No matter where you turn in Oro Valley, there seems to be yet another yellow sign for a public meeting to amend the general plan. Please do keep in mind that this general plan was approved by a vote of the people of Oro Valley.

And so, here we are in yet another election cycle for the town council and mayoral positions.  And once again we have incumbent candidates who are being influenced by special interest. That special interest is none other than developers and landowners like Vistoso Partners, Diamond Ventures and the Kai family who have everything to gain by financing the elections of these public officials.  And, oh, have those contributions to their elections paid off.

The pristine desert areas that were once abundant in this quiet town have been scraped to mere dirt so that the developers can fill their coffers. If there is dirt in this once-desert oasis, this mayor and town council have seen to it that developers are richly rewarded. This has been the case for every election cycle since 2014 concerning these incumbent candidates.

As the date of this election approaches, the one true question which the voters of Oro Valley need to ask themselves is this: Do we want the best democracy money can buy, or do we desire a democracy free of influence, as the founding fathers intended?

—Susan Ross


 

Bargain buy

The Purchase of the Oro Valley Community Center from HSL at $1 million was a bargain. Judging by letters I read, most don’t understand the true land value of the golf course for potential sale and development. 

It is in a prime development area already surrounded by good quality housing. The land value is many times the purchase price. The original plan to build a community center on Naranja Park would have cost much more than $1 million for the building alone. 

As I see it, there will ultimately be some sell-off of the money losing golf course for development. And the rest should be turned into a park area to enhance Oro valley for the benefit of all its residents. The issue of the restaurant being detrimental to other businesses in the area is a minimal effect. There are already many others already competing in the area. I feel The Overlook is a valuable asset to the center and should be kept. The view from there is superb.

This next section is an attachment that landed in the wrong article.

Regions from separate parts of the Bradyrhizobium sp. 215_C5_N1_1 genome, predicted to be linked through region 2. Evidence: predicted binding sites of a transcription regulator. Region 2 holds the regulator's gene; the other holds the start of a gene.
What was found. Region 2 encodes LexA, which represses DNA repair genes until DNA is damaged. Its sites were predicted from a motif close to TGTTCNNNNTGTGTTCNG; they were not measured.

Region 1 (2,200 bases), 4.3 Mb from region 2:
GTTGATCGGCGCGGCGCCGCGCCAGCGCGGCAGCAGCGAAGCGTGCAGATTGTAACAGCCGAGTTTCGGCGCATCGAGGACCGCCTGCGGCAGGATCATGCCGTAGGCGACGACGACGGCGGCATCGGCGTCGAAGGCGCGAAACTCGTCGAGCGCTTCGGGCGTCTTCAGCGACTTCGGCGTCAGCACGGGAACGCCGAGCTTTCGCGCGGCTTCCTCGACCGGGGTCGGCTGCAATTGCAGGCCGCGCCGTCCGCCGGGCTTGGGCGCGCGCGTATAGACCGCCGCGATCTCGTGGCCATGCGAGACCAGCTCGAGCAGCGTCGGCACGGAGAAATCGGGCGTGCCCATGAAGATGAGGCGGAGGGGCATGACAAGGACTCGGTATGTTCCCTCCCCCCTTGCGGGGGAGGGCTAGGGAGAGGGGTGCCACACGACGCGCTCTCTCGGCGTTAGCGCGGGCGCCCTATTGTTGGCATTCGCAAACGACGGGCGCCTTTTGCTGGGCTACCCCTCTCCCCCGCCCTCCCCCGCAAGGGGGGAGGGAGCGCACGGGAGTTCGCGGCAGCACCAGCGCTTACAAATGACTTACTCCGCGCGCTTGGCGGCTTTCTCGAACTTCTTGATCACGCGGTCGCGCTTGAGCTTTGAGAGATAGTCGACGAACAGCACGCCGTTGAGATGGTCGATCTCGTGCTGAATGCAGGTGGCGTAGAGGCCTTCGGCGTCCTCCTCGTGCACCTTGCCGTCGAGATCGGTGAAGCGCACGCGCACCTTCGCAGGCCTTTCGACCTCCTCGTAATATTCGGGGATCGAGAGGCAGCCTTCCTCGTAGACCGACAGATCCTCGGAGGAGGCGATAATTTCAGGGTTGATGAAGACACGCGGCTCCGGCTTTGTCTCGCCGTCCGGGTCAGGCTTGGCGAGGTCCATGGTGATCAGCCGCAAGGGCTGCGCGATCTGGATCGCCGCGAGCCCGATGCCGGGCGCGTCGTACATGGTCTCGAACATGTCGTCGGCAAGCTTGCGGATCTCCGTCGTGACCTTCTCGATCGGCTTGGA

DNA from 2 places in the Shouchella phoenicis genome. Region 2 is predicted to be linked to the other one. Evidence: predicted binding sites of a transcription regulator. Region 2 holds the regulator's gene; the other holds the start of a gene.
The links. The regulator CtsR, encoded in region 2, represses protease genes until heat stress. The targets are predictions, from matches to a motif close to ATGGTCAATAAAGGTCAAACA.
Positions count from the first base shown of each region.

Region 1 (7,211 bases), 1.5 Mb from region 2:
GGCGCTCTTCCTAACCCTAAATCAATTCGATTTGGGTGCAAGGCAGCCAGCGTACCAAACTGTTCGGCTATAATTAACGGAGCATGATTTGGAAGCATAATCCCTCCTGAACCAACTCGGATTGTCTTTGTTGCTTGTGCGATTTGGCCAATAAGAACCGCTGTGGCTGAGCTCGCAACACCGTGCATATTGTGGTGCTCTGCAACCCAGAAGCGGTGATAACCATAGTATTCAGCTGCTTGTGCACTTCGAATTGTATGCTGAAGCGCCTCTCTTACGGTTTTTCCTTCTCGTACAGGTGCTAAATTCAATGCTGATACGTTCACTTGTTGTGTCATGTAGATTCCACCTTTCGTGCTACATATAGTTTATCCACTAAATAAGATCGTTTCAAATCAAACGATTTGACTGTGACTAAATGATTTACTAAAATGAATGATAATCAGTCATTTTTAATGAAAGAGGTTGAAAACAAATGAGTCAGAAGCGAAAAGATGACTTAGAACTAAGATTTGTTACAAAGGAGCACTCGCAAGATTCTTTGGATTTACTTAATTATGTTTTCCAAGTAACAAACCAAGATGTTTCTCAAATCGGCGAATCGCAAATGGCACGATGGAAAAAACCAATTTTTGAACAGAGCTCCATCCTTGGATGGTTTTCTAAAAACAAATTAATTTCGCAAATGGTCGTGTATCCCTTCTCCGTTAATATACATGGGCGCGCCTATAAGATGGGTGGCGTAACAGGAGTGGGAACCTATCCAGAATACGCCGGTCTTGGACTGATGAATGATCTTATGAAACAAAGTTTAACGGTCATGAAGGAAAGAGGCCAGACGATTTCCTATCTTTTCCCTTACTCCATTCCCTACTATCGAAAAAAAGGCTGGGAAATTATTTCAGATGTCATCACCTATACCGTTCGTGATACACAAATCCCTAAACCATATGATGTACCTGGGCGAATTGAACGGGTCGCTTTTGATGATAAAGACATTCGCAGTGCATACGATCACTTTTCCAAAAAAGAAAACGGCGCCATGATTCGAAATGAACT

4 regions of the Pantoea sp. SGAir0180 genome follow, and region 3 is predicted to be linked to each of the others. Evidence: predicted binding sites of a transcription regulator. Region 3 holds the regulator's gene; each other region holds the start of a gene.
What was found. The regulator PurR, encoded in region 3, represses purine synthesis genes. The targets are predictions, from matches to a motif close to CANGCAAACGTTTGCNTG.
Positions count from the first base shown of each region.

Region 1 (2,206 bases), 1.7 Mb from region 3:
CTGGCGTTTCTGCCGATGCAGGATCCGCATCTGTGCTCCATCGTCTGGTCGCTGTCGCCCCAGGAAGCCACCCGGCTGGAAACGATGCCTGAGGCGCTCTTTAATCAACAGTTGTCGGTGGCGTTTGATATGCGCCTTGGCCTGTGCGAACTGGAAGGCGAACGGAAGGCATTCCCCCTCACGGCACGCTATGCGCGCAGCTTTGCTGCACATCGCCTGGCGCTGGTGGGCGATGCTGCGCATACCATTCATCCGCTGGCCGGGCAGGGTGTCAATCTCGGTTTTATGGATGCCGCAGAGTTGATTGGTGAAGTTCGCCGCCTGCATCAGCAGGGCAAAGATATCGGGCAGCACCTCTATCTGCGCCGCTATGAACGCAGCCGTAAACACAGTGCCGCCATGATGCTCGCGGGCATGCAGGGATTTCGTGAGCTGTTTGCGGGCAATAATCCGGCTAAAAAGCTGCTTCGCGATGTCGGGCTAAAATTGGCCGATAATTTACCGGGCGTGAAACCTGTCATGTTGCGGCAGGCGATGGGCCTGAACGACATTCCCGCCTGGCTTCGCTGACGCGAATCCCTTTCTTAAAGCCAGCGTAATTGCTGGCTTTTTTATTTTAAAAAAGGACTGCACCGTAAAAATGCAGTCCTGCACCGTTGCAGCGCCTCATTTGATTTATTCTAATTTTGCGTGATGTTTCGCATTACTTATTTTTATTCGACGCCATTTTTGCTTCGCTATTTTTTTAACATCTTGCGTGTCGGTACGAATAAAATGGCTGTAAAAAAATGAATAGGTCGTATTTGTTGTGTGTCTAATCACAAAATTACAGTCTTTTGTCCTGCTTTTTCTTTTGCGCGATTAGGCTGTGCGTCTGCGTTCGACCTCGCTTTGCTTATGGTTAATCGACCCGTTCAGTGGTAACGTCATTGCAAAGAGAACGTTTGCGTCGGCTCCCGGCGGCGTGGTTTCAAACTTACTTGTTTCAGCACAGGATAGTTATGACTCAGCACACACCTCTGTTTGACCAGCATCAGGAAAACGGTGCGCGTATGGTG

I talk as a resident of Pima County and a long time member of the center from Hilton times.

—Anthony J. Wilson

 


 

Local art?

I’m glad that they installed that new stop light at the entrance to our town’s new golf and community center, else, I might have missed seeing this new thing that adorns both sides. Now that I’ve seen it, kindly take out the lights so that I don’t have the occasion to stop and ponder whatever it’s supposed to be. 

I hope the town’s people didn’t have to put up any tax money for this—somebody’s idea of art. I hope it was all volunteer do-good-er effort. And most of all, I hope it’s transportable.  

I thought the sound walls on La Canada were kindergarten-ish, but, these new structures have it all over the walls. Yikes! Is this a hint of what the future holds for Oro Valley? Surely this must be the work of some town official’s cousin. Thank the heavens that election time is nearing.  

—John Spitler

 


 

Keep the council

We decided to purchase a home and raise our family in Oro Valley 20 years ago. In that time, we have seen vast infrastructure improvements including roads, parks, trails, a premier aquatic center and multiple retail and dining establishments. The town has also dramatically reduced its dependence on groundwater pumping. All these achievements were implemented in a fiscally responsible manner, within a balanced budget, which means a lot to us as local business owners. Oro Valley continues to be a wonderful place to raise a family, as we have enjoyed hundreds of youth activities at safe and clean local parks.

It seems every year we see recall elections, calls for limiting growth and other divisive elements that distract from the town’s vision. We commend the town’s leadership, amid continuous scrutiny, for staying the course and continuing to build and maintain our town. We would like to thank the town council and staff for your service, what you are doing is working and you are making a difference!

Vote Hiremath, Hornat, Snider and Waters.

—Thom and Diana

Martinez